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Americans expect Islamic terror strike within 6 months
Posted By Bob Unruh On 11/19/2009 @ 8:58 pm In Front Page | Comments Disabled
Editor’s note: This is another in a series of monthly “WND/WENZEL POLLS” – polls conducted exclusively for WND by the public opinion research and media consulting company Wenzel Strategies.
Nidal Malik Hasan in 2003
Two-thirds of Americans expect an Islamic suicide bomb attack on American soil within six months, according to a new poll that also shows Republicans are significantly more concerned than Democrats.
Fritz Wenzel of Wenzel Strategies said one of the most shocking findings of his recent polling on the subject was that 65 percent are expecting an attack within six months.
“Some of the communication between Fort Hood shooter Hasan and al-Qaida figures included discussion of such attacks inside the United States, and it has been a common form of violence in the Middle East for years,” he said. “Now, Americans appear resigned to the fact that these attacks will soon come to our shores.”
He asked a series of questions in a WorldNetDaily/Wenzel Strategies survey regarding the recent Fort Hood attack, allegedly carried out by Muslim Maj. Nidal Hasan. The survey, Nov. 13-16, used an automated telephone technology calling a random sampling of listed telephone numbers nationwide. The survey has 95 percent confidence interval. It included 806 adult respondents and carries a margin of error of plus or minus 3.4 percentage points.
“More than one-third of respondents – 36 percent – said they think it is ‘very likely’ that such an attack will take place in the next six months, while another 29 percent said it is ‘somewhat likely,’” he reported.
Wenzel said there is “a huge partisan split on this, as 84 percent of Republicans said they think it is likely … while just 47 percent of Democrats felt the same way.”
The survey also revealed a plurality of Americans believe the Fort Hood attack was an act of Islamic terrorism.
The survey asked: “Do you think that the killings at Fort Hood were an act of terrorism by a calculated Islamic terrorist or an act of a mentally deranged man?”
Forty-nine percent identified the deaths of 13 adults and one unborn child and the dozens more injured as Islamic terrorism, including 65 percent of Republicans and 31 percent of Democrats. More than half of the independents agreed with the GOP.
About one-third of the respondents said the attack was the act of a deranged man.
The survey also asked what Americans believe should be done with the estimated 15,000 Muslims in the U.S. military following the attack. Forty-eight percent said the military needs to do much better – and more – screening of Muslims. The military also should follow up on potential threats, they agreed.
“This is a reasonable response, given that the shooter had reportedly reached out to al-Qaida figures in a string of e-mail communications and had contact with radical imams before the shootings, and that military leaders were apparently aware of his communications but did nothing,” Wenzel’s analysis concluded.
“That just 14 percent said Muslims should be expelled from the U.S. military shows some tolerance and a trust that Army leaders probably know the right action to take in such situations, but that they somehow failed to take proper action,” he wrote.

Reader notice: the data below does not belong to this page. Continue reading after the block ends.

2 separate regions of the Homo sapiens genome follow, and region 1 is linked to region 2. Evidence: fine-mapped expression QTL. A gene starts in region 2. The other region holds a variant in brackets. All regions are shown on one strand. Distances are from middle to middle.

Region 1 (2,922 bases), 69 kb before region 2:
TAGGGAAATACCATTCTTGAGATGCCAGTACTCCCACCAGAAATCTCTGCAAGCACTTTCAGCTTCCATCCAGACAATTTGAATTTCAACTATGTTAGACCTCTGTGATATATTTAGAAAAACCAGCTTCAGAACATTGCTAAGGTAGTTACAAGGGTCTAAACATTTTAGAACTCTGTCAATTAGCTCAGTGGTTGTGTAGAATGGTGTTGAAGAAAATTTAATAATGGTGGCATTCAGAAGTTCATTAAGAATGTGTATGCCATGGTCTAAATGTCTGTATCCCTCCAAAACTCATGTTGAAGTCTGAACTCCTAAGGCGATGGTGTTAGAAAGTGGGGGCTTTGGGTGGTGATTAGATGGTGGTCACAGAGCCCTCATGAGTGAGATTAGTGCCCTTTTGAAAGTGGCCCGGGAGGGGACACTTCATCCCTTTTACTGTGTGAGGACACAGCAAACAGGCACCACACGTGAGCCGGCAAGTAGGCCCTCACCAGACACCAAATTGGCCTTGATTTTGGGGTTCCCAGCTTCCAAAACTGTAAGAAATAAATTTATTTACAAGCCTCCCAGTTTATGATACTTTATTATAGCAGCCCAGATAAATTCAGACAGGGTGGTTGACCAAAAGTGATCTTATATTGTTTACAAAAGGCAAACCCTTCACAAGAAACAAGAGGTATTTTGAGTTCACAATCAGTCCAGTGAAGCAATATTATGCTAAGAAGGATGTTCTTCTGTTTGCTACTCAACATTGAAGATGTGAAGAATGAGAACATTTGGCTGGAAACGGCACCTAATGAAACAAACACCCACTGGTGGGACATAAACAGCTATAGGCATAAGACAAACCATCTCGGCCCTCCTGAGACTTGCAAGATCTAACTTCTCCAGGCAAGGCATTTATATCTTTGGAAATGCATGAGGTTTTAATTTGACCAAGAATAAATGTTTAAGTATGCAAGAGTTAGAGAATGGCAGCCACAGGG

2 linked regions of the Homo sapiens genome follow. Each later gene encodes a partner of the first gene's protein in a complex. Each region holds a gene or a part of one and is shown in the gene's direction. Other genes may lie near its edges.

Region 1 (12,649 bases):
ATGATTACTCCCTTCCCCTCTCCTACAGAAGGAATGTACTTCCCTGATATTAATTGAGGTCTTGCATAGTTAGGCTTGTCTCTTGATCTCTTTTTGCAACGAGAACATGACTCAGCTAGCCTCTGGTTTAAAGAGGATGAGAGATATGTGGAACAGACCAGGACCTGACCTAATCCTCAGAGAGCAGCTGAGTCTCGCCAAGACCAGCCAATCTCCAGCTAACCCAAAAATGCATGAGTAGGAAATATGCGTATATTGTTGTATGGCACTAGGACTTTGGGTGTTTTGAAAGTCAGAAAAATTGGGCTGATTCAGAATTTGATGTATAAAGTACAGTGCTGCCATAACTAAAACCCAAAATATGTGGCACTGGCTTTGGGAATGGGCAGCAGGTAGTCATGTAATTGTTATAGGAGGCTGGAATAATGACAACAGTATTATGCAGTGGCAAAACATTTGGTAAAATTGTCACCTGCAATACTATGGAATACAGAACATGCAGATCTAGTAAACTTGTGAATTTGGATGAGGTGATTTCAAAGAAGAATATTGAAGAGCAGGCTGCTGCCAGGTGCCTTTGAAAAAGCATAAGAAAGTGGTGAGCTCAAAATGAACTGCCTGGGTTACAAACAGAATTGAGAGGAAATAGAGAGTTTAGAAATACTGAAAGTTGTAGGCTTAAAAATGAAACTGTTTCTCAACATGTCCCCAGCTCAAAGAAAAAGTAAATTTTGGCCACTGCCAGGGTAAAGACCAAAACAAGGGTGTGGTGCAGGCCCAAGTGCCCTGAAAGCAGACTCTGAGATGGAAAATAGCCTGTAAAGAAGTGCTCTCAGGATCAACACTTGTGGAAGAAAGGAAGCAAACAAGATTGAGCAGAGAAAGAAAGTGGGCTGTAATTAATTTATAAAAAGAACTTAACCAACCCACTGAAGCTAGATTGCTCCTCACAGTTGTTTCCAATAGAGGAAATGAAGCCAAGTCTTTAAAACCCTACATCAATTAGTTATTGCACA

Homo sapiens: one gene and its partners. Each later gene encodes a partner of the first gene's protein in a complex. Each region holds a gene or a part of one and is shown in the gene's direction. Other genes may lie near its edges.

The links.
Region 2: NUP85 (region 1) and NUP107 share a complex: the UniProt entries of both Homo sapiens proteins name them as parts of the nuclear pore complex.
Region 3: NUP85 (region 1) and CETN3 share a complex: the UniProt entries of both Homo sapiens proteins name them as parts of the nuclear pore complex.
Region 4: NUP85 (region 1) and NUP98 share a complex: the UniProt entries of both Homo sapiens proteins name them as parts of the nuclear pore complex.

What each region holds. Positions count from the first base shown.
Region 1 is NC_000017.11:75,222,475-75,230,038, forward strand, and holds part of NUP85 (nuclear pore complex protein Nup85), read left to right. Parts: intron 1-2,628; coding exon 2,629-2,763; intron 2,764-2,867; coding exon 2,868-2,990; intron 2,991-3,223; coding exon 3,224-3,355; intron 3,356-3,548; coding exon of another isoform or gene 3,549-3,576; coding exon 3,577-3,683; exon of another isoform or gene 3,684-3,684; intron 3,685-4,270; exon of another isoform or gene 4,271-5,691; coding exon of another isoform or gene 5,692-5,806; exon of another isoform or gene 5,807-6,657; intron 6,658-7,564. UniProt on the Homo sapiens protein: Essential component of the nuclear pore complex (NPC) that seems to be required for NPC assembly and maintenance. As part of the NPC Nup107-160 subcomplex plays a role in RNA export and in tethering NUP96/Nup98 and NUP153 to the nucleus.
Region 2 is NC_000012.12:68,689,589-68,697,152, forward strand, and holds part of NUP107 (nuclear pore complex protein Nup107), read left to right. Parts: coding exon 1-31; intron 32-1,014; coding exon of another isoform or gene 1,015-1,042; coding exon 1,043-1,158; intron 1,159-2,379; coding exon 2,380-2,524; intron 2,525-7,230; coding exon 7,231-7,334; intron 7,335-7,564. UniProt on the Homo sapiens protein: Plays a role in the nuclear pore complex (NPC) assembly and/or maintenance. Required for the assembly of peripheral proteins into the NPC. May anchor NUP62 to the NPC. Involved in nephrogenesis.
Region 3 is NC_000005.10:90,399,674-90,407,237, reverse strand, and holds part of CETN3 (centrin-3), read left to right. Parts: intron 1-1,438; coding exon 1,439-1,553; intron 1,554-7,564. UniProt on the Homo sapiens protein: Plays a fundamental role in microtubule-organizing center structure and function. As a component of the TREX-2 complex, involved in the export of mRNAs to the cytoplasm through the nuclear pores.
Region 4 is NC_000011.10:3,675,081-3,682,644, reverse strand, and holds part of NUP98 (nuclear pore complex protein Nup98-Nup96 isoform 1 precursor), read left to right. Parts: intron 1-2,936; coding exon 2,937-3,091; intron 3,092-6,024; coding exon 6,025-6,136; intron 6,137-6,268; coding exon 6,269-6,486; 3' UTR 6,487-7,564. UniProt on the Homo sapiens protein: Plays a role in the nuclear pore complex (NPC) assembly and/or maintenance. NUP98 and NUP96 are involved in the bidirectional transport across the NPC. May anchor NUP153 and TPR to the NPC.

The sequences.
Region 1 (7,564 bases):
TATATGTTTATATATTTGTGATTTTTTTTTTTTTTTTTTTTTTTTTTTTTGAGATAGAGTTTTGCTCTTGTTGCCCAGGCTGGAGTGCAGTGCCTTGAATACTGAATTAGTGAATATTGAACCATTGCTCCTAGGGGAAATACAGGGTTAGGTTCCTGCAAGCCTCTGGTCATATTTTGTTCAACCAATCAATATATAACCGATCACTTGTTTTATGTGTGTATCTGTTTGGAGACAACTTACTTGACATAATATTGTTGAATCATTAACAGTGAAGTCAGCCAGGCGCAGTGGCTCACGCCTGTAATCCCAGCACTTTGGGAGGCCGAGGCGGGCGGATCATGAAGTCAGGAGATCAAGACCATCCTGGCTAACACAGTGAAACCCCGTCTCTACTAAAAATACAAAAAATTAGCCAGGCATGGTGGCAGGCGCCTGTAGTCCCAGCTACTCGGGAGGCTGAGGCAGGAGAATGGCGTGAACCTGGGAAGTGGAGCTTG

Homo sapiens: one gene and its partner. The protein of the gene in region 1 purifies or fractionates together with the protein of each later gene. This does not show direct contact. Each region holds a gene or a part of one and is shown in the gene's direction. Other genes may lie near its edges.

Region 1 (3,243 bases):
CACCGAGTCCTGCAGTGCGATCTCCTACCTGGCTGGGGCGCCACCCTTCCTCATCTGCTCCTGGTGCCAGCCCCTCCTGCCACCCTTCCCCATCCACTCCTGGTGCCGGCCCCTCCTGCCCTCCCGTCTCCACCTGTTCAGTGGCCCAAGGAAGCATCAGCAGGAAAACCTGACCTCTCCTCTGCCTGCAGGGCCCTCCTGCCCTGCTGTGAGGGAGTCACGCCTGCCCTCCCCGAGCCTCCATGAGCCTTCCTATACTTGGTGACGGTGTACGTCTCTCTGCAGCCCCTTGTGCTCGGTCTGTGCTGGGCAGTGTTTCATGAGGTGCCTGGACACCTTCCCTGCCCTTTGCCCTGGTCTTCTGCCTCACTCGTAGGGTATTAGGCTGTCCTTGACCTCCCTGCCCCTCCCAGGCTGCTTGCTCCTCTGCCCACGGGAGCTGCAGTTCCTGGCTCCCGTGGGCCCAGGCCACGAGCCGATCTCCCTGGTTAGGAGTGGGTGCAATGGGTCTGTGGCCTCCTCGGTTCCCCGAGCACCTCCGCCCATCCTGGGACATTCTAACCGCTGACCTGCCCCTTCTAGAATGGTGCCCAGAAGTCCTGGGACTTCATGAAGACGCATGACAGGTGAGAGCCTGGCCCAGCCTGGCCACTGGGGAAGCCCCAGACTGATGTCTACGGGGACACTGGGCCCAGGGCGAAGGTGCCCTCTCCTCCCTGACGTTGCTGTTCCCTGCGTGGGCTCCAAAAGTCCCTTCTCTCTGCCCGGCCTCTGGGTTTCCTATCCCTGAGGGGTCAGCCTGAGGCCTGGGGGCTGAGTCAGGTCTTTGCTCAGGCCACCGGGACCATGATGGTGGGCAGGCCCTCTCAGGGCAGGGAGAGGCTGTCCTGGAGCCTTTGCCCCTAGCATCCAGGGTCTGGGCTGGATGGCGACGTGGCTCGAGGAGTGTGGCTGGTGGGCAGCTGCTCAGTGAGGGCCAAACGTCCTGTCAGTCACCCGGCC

Another 11 percent said Muslims serving in the U.S. military should be allowed to claim status as conscientious objectors to avoid deployment to war zones when the U.S. is fighting against Islamic enemies.
“Democrats were twice as likely as Republicans to say that the military should respond to the shootings by instituting widespread Muslim sensitivity training, but even at that, just 11 percent of Democrats thought that was the best response,” Wenzel said.
However, only 9 percent of Americans believe the terror attack will result in the end of political correctness in the military, despite “strong evidence” it contributed significantly. Other respondents were divided over the question.
“This probably reflects a doubt that the wave of political correctness that has washed over U.S. institutions can be reversed by one incident, heinous as it was. Even after the attacks of September 11, 2001, there was a pocket of resistance to some reforms, including the Patriot Act, designed to better protect Americans, but the Hasan shootings were an utterly predictable disaster waiting to happen, and the fact that so few think action can be taken to prevent repeated attacks in the future is disappointing and shows a recognition that our societal structures are growing ever weaker,” Wenzel noted.
Fifty-five percent of the respondents blamed Hasan for the massacre; with 10 percent blaming President Obama, 13 percent Army leaders, 13 percent Islam and another 9 percent unsure.
See detailed results of survey questions:
Army leaders reportedly were aware of the alleged Fort Hood shooter’s connection to al-Qaida operatives before the Fort Hood shootings, but ignored that connection as well as other strong evidence of jihad tendencies, because they didn’t want to offend a Muslim officer. As a result of this political correctness on the part of Army leaders that ended in the Fort Hood massacre, which of the following outcomes do you think is most likely?
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